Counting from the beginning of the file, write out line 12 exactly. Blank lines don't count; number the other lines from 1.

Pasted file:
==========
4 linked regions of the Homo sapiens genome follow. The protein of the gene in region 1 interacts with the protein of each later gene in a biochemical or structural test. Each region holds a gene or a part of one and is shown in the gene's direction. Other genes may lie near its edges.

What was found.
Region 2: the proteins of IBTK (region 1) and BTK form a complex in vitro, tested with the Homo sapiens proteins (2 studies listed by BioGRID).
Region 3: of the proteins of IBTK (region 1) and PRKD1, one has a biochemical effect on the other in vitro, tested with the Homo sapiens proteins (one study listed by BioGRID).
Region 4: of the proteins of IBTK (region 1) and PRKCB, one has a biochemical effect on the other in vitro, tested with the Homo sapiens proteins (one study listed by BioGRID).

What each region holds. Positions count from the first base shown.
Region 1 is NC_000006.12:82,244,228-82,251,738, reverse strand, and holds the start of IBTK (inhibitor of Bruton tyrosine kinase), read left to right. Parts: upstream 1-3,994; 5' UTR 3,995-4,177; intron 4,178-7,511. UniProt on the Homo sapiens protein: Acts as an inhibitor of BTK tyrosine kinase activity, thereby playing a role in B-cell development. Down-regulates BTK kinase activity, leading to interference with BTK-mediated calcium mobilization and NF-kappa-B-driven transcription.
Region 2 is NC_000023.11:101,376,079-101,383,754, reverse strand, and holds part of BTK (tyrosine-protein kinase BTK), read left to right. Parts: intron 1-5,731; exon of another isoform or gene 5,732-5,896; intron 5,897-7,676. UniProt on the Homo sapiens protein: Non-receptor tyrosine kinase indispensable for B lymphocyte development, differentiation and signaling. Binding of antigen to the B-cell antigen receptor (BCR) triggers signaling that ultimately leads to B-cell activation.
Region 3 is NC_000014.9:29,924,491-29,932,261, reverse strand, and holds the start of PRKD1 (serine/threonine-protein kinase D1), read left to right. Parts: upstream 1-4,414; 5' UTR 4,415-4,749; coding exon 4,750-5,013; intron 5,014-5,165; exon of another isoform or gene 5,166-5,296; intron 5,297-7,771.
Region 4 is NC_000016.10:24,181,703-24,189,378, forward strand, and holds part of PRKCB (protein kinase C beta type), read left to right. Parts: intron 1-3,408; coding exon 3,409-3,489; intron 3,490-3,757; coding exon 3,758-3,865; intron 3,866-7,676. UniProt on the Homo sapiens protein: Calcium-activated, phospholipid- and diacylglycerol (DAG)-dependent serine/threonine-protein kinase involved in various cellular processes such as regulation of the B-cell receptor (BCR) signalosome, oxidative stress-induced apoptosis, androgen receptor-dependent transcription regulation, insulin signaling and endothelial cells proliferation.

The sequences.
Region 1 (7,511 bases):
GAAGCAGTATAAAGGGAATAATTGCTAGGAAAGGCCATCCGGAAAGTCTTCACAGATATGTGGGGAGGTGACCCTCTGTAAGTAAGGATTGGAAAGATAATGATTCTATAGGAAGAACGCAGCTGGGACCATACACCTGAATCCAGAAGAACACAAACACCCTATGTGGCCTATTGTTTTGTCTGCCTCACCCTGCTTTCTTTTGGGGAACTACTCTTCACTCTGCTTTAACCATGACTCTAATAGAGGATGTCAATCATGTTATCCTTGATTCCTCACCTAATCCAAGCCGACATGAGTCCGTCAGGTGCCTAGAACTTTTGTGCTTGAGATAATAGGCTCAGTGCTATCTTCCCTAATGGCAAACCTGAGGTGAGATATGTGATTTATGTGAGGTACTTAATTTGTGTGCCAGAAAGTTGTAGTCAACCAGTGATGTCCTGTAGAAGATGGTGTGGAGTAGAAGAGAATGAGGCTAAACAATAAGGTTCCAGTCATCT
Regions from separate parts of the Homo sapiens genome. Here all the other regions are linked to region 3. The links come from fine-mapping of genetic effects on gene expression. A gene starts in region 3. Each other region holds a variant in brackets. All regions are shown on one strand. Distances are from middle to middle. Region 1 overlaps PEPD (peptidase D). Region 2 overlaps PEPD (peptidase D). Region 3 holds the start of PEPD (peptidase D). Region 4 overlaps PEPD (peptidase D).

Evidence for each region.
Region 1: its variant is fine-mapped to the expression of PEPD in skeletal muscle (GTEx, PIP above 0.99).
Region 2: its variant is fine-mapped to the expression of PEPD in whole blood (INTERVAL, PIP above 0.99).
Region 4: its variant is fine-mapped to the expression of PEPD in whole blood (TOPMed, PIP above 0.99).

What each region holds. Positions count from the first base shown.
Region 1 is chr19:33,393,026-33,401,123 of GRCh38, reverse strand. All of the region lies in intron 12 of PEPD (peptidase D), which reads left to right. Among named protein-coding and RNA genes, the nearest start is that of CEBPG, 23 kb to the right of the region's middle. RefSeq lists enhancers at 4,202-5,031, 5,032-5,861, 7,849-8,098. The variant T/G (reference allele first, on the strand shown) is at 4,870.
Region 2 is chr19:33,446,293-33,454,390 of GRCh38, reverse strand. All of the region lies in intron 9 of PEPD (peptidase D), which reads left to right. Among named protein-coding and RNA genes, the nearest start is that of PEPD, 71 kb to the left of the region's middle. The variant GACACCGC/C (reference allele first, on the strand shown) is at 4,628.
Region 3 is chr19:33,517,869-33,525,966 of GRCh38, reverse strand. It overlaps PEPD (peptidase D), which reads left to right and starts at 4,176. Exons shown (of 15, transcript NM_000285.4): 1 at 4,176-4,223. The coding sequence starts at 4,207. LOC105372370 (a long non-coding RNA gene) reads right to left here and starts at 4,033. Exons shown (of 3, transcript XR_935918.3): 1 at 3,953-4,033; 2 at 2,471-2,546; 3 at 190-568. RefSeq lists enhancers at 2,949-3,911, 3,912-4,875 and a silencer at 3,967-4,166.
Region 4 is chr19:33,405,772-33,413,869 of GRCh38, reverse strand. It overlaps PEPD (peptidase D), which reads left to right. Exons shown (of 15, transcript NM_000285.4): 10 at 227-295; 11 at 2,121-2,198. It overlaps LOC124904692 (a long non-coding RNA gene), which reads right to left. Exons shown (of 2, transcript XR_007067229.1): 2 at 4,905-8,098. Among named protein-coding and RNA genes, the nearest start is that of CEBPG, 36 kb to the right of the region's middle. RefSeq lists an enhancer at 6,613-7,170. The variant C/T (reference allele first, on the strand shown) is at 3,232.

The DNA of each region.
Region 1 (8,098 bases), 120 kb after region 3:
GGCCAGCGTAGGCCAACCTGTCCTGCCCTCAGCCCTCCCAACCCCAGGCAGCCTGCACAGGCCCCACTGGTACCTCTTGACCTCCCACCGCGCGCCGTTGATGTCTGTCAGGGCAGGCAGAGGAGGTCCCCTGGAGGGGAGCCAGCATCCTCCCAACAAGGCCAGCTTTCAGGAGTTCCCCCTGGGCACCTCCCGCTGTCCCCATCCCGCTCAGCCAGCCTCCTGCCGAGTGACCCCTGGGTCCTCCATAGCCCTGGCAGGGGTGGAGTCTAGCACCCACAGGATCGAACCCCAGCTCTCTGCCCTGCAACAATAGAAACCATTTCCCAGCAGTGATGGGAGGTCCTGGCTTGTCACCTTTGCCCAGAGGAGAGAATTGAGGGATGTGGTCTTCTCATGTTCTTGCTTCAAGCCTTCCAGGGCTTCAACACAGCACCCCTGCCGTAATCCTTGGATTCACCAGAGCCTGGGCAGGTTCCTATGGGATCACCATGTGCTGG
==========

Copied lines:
Region 1 (7,511 bases):